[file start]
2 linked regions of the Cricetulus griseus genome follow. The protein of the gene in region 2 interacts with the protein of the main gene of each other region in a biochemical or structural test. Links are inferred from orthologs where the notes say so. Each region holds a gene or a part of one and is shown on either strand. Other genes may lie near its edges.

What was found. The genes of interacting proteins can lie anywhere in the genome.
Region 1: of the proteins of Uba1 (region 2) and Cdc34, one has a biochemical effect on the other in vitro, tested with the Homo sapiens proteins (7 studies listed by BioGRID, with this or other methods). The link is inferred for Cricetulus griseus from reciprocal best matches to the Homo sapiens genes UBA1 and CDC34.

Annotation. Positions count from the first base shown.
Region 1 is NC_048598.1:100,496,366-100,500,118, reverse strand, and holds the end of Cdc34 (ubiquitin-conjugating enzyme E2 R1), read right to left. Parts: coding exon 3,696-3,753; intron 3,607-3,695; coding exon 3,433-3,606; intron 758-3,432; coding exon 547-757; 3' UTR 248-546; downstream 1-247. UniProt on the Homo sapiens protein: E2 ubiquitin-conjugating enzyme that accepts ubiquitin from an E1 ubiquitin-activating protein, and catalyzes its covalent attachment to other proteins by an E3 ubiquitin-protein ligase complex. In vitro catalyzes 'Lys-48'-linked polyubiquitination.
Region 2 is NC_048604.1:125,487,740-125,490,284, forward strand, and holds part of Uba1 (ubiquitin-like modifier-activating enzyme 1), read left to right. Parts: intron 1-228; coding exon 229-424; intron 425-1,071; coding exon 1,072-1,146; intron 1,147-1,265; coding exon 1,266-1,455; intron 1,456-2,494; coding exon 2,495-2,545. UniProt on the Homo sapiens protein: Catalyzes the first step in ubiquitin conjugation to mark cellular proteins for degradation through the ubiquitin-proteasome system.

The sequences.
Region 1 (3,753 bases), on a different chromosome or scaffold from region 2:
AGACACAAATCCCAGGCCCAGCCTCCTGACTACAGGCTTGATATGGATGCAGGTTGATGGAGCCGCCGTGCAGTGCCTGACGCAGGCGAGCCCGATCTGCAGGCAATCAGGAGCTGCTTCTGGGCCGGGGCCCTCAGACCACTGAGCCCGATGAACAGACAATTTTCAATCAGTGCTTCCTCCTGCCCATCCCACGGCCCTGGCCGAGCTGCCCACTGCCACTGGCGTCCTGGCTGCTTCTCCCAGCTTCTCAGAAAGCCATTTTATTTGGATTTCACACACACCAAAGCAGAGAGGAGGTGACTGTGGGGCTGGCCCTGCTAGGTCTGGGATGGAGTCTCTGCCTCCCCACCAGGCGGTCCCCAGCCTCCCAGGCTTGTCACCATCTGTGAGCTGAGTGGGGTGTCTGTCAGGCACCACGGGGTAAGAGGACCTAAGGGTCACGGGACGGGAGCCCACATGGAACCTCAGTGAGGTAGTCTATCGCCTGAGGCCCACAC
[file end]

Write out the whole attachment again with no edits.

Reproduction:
2 linked regions of the Cricetulus griseus genome follow. The protein of the gene in region 2 interacts with the protein of the main gene of each other region in a biochemical or structural test. Links are inferred from orthologs where the notes say so. Each region holds a gene or a part of one and is shown on either strand. Other genes may lie near its edges.

What was found. The genes of interacting proteins can lie anywhere in the genome.
Region 1: of the proteins of Uba1 (region 2) and Cdc34, one has a biochemical effect on the other in vitro, tested with the Homo sapiens proteins (7 studies listed by BioGRID, with this or other methods). The link is inferred for Cricetulus griseus from reciprocal best matches to the Homo sapiens genes UBA1 and CDC34.

Annotation. Positions count from the first base shown.
Region 1 is NC_048598.1:100,496,366-100,500,118, reverse strand, and holds the end of Cdc34 (ubiquitin-conjugating enzyme E2 R1), read right to left. Parts: coding exon 3,696-3,753; intron 3,607-3,695; coding exon 3,433-3,606; intron 758-3,432; coding exon 547-757; 3' UTR 248-546; downstream 1-247. UniProt on the Homo sapiens protein: E2 ubiquitin-conjugating enzyme that accepts ubiquitin from an E1 ubiquitin-activating protein, and catalyzes its covalent attachment to other proteins by an E3 ubiquitin-protein ligase complex. In vitro catalyzes 'Lys-48'-linked polyubiquitination.
Region 2 is NC_048604.1:125,487,740-125,490,284, forward strand, and holds part of Uba1 (ubiquitin-like modifier-activating enzyme 1), read left to right. Parts: intron 1-228; coding exon 229-424; intron 425-1,071; coding exon 1,072-1,146; intron 1,147-1,265; coding exon 1,266-1,455; intron 1,456-2,494; coding exon 2,495-2,545. UniProt on the Homo sapiens protein: Catalyzes the first step in ubiquitin conjugation to mark cellular proteins for degradation through the ubiquitin-proteasome system.

The sequences.
Region 1 (3,753 bases), on a different chromosome or scaffold from region 2:
AGACACAAATCCCAGGCCCAGCCTCCTGACTACAGGCTTGATATGGATGCAGGTTGATGGAGCCGCCGTGCAGTGCCTGACGCAGGCGAGCCCGATCTGCAGGCAATCAGGAGCTGCTTCTGGGCCGGGGCCCTCAGACCACTGAGCCCGATGAACAGACAATTTTCAATCAGTGCTTCCTCCTGCCCATCCCACGGCCCTGGCCGAGCTGCCCACTGCCACTGGCGTCCTGGCTGCTTCTCCCAGCTTCTCAGAAAGCCATTTTATTTGGATTTCACACACACCAAAGCAGAGAGGAGGTGACTGTGGGGCTGGCCCTGCTAGGTCTGGGATGGAGTCTCTGCCTCCCCACCAGGCGGTCCCCAGCCTCCCAGGCTTGTCACCATCTGTGAGCTGAGTGGGGTGTCTGTCAGGCACCACGGGGTAAGAGGACCTAAGGGTCACGGGACGGGAGCCCACATGGAACCTCAGTGAGGTAGTCTATCGCCTGAGGCCCACAC